Sunak braces for more Conservative losses as mayoral votes are counted

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Rishi Sunak’s chastening encounter with the electorate continues on Saturday as the results of mayoral contests in some of England’s biggest urban areas are set to be declared.

Sunak’s Conservatives have been hammered in local elections across England and Wales and Labour is expected to clock up further wins, including the re-election of its regional mayors in Manchester and Liverpool.

But the UK prime minister has survived a mooted threat to his leadership from anxious Conservative MPs and on Saturday is hoping for brighter news in two of the highest profile contests: West Midlands and London.

Labour officials privately concede that Andy Street, Conservative mayor of West Midlands, is likely to secure a third term, which would be a big boost to Tory morale.

Labour leader Sir Keir Starmer’s stance on the Gaza war has cost the party support in the region, officials admit, with Muslim voters switching to pro-Palestine independent Akhmed Yakoob.

Ellie Reeves, Labour’s deputy campaign co-ordinator, told the BBC: “We have to be honest, we have lost some support and we need to rebuild trust with those Muslim communities.”

There have also been suggestions that Susan Hall, Tory candidate in London, has given incumbent Sadiq Khan a scare. Turnout in outer boroughs, where the Tories are strongest, has been higher than in Labour’s inner city strongholds.

Anything other than a victory for Khan would be a huge surprise — and one of the biggest opinion polling failures of recent years — but even a close contest would be a fillip for Sunak.

However, the overall picture for the Conservatives is bleak. The party has suffered about 400 council seat losses and the BBC calculated that its projected national vote share was 25 per cent, a record low.

Labour also won the Blackpool South parliamentary by-election on a swing of 26 per cent from the Conservatives, the third highest such swing since the second world war.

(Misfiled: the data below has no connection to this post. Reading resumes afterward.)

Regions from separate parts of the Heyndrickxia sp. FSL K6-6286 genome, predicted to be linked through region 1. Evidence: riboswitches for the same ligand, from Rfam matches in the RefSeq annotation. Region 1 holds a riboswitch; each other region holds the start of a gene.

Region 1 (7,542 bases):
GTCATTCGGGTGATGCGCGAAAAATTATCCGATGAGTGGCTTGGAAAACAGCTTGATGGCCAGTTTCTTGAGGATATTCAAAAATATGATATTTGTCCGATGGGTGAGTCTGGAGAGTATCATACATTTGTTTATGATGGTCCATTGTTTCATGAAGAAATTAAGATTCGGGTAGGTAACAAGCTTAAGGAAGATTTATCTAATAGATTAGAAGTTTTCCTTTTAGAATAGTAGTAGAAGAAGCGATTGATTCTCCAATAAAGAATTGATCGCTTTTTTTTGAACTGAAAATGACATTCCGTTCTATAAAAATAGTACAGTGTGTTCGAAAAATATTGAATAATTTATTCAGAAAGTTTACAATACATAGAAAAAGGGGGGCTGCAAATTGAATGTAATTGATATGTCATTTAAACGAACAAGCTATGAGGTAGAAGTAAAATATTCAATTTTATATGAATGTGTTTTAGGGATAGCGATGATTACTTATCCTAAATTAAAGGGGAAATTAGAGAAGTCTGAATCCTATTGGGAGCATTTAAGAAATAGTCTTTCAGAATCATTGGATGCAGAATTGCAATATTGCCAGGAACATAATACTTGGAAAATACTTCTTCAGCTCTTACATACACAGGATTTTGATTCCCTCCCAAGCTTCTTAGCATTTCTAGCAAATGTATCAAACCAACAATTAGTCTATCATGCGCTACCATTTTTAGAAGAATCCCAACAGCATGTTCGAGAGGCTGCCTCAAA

Sunak, writing in the Daily Telegraph, tried to emphasise the positives from the vote. “Thursday’s results showed that voters are frustrated and wondering why they should vote,” he wrote.

“The fact that Labour is not winning in places they admit they need for a majority shows that Keir Starmer’s lack of plan and vision is hurting them. We Conservatives have everything to fight for — and we will, because we are fighting for our values and our country’s future.”

While Labour failed to beat the Conservatives in the highly contested town of Harlow, Starmer’s party was successful in accumulating votes in areas it needs to win at the general election.

Starmer’s victory lap on Friday took in Sunak’s Richmond parliamentary constituency, part of the York and North Yorkshire mayoralty won by Labour.

The Liberal Democrats were also eating into Tory support in the “blue wall” in southern England, including winning control of Dorset and Tunbridge Wells.

Lib Dem leader Sir Ed Davey claimed voters were switching from the Tories because they “have had enough of being taken for granted and being let down”.

The Greens also fared well in local elections, gaining over 50 seats and narrowly falling short of taking overall control in Bristol, winning 34 of the council’s 70 seats.

There was relief in Downing Street that Sunak had survived the threat of a mutiny by Tory MPs, with rebels admitting that they will now have to stick with the prime minister through to the general election.

Sunak’s allies feared that if Lord Ben Houchen failed to hold on to the Tees Valley mayoralty on Friday, it would have sparked panic in the party. In the event Houchen won, and hardcore plotters against Sunak went to the pub.

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